Industries

Berryville-based brothers sell all types of horse

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Heather B. Hayes


The auction company sold more than 3,000 horses for a total of $6.9 million last yearSomeone trying to sell a horse typically takes out an advertisement, sends videos to prospective buyers and then

waits for them to show up at his door. Then, of course, there’s the whole issue of waiting for the check to clear.
Professional Auctions Inc., a Berryville-based auction house, offers an alternative for selling show and pleasure

horses. “Most horse owners find our approach to be a much better way to market their horse,” says Tim Jennings, who

owns the company with his brother, Mike. “At a recent auction, we were pretty well packed with 1,000 potential

buyers. What other option do you have for exposing your product to that many people?”
Auctions have long been a mainstay in the Thoroughbred world, but over the course of its 30-year-history,

Professional Auctions has helped make them a fashionable marketing tool for all other types of horses. The company

is one of the leading equine auctioneers in the country, selling nearly 3,000 quarter horses, paints, show ponies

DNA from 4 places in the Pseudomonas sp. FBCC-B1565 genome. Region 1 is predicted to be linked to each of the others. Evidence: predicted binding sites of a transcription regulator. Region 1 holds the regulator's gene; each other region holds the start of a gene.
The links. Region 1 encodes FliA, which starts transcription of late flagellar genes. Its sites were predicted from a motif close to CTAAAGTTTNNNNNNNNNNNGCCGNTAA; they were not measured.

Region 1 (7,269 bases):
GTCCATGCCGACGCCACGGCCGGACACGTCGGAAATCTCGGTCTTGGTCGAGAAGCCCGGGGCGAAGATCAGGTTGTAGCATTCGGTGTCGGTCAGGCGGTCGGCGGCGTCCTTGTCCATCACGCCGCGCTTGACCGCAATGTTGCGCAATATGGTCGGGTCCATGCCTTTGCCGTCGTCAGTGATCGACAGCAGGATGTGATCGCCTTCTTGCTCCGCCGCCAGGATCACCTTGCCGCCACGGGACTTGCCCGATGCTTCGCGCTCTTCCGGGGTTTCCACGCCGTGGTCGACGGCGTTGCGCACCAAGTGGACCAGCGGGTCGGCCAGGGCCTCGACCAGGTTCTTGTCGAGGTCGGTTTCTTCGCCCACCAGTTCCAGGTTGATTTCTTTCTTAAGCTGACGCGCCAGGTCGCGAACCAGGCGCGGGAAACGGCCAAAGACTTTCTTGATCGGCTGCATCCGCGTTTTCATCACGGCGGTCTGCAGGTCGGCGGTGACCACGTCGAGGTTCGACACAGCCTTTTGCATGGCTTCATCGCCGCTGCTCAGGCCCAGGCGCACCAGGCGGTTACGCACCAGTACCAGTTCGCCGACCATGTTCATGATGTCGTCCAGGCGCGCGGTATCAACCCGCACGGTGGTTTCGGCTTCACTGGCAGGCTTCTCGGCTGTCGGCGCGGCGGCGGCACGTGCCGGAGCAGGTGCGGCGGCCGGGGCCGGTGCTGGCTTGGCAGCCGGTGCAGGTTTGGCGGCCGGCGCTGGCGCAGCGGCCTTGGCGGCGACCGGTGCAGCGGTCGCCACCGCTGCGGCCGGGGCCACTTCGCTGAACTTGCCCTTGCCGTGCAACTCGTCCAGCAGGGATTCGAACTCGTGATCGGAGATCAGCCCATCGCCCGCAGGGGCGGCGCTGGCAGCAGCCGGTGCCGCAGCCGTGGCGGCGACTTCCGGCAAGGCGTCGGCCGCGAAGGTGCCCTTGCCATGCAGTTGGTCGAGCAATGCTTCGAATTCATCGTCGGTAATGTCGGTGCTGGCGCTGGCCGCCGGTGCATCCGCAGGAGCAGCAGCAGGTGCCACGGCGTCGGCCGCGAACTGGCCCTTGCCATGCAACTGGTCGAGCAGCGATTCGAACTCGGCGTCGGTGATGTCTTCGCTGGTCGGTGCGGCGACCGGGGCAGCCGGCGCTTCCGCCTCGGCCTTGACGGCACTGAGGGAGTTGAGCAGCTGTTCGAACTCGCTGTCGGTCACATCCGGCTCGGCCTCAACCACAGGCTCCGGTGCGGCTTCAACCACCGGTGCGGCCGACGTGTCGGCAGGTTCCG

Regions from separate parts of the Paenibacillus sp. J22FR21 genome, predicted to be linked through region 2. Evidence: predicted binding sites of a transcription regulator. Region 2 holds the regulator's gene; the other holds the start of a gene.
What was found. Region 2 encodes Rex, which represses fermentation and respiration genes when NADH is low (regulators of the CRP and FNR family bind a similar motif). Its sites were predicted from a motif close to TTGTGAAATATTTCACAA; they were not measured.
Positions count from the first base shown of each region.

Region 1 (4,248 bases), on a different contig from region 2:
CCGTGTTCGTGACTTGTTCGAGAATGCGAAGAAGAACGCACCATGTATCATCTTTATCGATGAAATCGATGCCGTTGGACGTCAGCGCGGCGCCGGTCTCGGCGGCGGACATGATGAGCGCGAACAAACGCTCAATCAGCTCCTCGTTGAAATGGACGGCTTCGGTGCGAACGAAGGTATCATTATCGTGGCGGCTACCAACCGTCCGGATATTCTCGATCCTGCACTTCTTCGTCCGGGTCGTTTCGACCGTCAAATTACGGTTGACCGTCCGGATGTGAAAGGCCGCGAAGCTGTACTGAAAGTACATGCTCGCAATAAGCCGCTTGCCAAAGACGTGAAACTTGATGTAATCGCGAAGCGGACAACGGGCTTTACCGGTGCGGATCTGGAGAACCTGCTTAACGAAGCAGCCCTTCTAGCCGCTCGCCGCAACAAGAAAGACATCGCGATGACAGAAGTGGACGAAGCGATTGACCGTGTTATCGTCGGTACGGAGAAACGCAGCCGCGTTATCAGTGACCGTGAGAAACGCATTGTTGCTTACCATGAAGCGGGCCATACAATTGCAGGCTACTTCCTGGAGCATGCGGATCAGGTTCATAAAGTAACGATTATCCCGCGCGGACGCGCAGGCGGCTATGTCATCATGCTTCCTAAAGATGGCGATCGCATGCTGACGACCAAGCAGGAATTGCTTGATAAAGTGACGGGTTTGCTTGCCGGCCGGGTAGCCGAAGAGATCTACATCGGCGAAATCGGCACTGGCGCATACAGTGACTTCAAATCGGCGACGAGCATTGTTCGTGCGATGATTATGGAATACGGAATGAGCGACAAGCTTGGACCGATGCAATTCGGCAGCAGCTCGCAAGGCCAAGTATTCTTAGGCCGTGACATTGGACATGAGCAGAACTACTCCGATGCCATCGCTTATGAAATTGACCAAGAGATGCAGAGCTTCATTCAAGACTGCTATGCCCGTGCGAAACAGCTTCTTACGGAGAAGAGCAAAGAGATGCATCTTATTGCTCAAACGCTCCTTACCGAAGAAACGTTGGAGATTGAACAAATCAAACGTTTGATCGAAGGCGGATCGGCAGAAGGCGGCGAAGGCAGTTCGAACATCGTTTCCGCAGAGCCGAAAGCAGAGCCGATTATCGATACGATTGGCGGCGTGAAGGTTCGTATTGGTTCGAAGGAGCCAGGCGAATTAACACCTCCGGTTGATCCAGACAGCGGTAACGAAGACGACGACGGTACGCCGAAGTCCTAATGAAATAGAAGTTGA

and hunter/jumpers in 2007 for a total of $6.9 million. The highest seller was a quarter horse stallion, which

brought $103,000 at a sale in Raleigh.
Auctions offer sellers and buyers a number of benefits, Jennings says. The sale is contractual, transparent and

fully disclosed. In addition, both parties have financial protections that they don’t with private purchases or

Internet sales.
Professional Auctions engages in a lot of hand-holding for its customers, made up largely of small breeders and

owners. “These are people who don’t have a lot of auction experience, clearly, so a lot of our procedures and

systems are designed to walk them through the process and make it as easy, non-stressful and successful as

possible,” Jennings says.
The company has succeeded by being willing to auction a variety of horse breeds in various geographic regions,

selling at events ranging from the American Quarter Horse Association’s World Championship Show Sale in Oklahoma

City to the Chincoteague Pony Penning Day Sale on Virginia’s Eastern Shore.
Jennings says that his company is in a good position to expand. A lot of competitors have gone out of business.

Professional Auctions just signed a contract to handle a major auction for the American Paint Horse Association and

has a number of other deals in the works. “Over the next 24 to 48 months, we’ll hopefully double the size of our

business, though how quickly that happens will depend on the economy.”


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